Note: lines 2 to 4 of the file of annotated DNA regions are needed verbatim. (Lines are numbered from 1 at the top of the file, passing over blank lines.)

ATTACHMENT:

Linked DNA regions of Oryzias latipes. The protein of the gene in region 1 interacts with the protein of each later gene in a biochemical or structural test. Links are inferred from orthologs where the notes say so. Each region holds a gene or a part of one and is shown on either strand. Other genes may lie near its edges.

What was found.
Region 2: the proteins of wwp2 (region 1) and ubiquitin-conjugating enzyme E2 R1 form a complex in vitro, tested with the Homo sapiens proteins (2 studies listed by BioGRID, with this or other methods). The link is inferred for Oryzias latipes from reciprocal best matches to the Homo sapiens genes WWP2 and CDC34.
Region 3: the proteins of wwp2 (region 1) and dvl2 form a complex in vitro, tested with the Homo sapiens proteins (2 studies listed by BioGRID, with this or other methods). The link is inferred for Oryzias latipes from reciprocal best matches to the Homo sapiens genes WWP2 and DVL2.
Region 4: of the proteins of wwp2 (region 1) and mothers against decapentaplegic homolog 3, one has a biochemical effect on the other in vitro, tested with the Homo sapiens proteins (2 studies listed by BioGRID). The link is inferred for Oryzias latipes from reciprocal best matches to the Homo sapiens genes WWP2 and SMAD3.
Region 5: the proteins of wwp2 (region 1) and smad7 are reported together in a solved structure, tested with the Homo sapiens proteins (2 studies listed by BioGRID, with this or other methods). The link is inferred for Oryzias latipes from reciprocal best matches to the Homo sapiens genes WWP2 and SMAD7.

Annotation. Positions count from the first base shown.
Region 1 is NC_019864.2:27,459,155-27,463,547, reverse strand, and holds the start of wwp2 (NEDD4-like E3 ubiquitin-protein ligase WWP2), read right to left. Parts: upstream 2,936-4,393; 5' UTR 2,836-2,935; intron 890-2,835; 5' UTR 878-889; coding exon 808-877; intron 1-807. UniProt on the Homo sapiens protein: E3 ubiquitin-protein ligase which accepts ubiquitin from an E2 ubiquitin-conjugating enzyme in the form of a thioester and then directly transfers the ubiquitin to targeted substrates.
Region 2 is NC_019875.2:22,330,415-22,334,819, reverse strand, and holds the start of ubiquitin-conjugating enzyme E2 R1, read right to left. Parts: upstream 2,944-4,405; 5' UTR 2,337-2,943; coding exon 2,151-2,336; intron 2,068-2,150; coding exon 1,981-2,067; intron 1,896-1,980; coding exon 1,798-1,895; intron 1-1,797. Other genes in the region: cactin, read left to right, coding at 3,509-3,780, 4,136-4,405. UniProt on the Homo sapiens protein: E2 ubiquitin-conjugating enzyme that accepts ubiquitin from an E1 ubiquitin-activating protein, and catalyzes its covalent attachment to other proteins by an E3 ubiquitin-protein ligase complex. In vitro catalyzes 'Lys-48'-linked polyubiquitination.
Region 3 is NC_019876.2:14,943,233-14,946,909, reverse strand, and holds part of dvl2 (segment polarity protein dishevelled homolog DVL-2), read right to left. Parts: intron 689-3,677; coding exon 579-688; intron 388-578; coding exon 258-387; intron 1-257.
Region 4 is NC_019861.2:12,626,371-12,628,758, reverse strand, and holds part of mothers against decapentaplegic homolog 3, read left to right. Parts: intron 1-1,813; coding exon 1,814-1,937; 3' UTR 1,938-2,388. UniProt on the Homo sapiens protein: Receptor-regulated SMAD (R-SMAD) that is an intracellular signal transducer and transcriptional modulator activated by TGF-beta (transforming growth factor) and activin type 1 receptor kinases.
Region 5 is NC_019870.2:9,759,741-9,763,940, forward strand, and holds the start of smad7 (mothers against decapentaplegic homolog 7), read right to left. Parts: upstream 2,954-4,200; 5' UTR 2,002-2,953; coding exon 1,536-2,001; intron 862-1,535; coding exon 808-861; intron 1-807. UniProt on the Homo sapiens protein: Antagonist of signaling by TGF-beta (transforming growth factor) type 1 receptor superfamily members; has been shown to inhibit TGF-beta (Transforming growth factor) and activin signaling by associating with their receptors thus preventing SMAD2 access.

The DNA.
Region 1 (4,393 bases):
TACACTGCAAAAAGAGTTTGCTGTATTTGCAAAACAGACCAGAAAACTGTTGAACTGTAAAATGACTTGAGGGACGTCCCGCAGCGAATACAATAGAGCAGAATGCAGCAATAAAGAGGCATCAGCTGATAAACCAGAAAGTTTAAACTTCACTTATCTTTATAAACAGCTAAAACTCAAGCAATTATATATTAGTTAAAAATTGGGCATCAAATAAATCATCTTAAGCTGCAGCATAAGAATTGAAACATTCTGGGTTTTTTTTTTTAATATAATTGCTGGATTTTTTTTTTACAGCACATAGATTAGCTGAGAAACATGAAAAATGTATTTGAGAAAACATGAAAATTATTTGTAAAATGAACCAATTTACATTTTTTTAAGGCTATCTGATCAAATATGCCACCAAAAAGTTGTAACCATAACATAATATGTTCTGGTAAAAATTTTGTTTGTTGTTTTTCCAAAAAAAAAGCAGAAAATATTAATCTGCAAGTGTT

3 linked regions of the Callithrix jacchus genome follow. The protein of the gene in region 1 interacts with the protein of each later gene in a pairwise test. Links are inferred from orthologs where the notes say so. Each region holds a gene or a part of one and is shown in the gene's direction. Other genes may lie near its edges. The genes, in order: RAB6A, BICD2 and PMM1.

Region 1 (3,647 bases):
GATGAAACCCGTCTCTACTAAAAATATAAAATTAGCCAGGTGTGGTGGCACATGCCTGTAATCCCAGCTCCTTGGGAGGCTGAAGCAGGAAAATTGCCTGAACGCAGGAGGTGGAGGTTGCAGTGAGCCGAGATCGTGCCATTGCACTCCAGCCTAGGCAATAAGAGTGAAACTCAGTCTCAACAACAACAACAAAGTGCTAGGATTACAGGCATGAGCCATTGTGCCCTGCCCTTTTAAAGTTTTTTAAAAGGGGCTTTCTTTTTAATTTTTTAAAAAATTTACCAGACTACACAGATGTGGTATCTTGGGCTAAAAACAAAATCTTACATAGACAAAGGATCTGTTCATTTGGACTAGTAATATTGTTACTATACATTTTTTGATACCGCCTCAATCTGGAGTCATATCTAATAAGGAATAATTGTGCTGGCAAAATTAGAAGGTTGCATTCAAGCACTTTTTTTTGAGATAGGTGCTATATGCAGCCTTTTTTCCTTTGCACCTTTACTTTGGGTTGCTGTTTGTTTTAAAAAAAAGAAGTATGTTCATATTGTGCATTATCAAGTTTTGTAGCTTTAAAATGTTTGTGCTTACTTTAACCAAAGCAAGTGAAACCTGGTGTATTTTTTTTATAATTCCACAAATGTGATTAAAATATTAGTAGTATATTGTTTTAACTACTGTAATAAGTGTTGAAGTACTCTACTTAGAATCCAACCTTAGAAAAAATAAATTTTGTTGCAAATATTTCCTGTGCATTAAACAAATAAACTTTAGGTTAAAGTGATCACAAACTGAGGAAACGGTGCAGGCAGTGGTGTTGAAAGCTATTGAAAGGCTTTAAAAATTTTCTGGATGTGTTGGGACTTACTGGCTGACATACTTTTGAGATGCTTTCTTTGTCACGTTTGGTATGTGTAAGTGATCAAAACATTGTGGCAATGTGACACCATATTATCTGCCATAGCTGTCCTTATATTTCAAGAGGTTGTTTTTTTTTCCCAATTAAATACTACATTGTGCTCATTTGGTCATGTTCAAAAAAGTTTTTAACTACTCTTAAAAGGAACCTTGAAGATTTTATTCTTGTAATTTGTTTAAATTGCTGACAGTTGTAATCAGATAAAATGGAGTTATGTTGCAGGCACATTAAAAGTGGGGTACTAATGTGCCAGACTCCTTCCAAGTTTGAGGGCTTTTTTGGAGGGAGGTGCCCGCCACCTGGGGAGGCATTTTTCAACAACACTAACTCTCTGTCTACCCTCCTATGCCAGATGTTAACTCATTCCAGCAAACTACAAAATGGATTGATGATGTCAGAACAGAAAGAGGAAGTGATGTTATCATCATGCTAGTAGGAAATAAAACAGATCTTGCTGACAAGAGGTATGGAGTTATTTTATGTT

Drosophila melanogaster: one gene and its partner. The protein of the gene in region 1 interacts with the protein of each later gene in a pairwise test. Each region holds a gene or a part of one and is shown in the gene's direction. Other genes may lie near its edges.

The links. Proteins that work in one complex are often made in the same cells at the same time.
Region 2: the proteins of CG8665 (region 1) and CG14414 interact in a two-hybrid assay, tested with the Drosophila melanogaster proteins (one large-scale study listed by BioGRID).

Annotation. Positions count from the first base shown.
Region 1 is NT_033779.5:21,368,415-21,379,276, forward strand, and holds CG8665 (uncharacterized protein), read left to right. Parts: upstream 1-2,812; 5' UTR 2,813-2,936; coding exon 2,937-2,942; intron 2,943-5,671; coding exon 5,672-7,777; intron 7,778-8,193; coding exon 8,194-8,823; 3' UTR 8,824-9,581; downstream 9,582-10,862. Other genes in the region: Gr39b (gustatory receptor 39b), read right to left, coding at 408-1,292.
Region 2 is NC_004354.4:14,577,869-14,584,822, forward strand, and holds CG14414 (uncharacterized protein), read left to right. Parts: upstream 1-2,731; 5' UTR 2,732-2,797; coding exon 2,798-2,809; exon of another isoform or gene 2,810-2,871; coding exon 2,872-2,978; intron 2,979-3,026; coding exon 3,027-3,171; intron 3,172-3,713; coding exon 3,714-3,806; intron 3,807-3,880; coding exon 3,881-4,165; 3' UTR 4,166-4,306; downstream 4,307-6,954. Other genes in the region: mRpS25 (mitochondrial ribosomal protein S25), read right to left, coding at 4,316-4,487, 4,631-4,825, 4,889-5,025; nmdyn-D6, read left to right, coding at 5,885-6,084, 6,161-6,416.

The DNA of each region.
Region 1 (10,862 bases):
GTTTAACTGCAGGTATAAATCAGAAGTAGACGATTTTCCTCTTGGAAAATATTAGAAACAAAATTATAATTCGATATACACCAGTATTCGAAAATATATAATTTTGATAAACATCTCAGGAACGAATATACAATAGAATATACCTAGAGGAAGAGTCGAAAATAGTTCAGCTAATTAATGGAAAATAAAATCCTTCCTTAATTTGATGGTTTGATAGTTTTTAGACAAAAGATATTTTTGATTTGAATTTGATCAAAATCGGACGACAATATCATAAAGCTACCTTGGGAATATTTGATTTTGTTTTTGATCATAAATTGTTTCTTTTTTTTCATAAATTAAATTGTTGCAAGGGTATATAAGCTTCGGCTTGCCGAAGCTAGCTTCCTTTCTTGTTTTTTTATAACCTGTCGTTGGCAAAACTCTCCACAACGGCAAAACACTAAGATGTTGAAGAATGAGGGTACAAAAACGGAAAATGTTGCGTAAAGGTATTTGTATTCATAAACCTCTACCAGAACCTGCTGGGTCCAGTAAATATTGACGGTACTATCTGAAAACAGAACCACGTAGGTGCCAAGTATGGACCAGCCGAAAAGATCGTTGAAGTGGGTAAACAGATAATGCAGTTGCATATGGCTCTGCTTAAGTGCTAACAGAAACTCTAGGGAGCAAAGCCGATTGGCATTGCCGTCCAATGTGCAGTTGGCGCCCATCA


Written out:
What was found.
Region 2: the proteins of wwp2 (region 1) and ubiquitin-conjugating enzyme E2 R1 form a complex in vitro, tested with the Homo sapiens proteins (2 studies listed by BioGRID, with this or other methods). The link is inferred for Oryzias latipes from reciprocal best matches to the Homo sapiens genes WWP2 and CDC34.
Region 3: the proteins of wwp2 (region 1) and dvl2 form a complex in vitro, tested with the Homo sapiens proteins (2 studies listed by BioGRID, with this or other methods). The link is inferred for Oryzias latipes from reciprocal best matches to the Homo sapiens genes WWP2 and DVL2.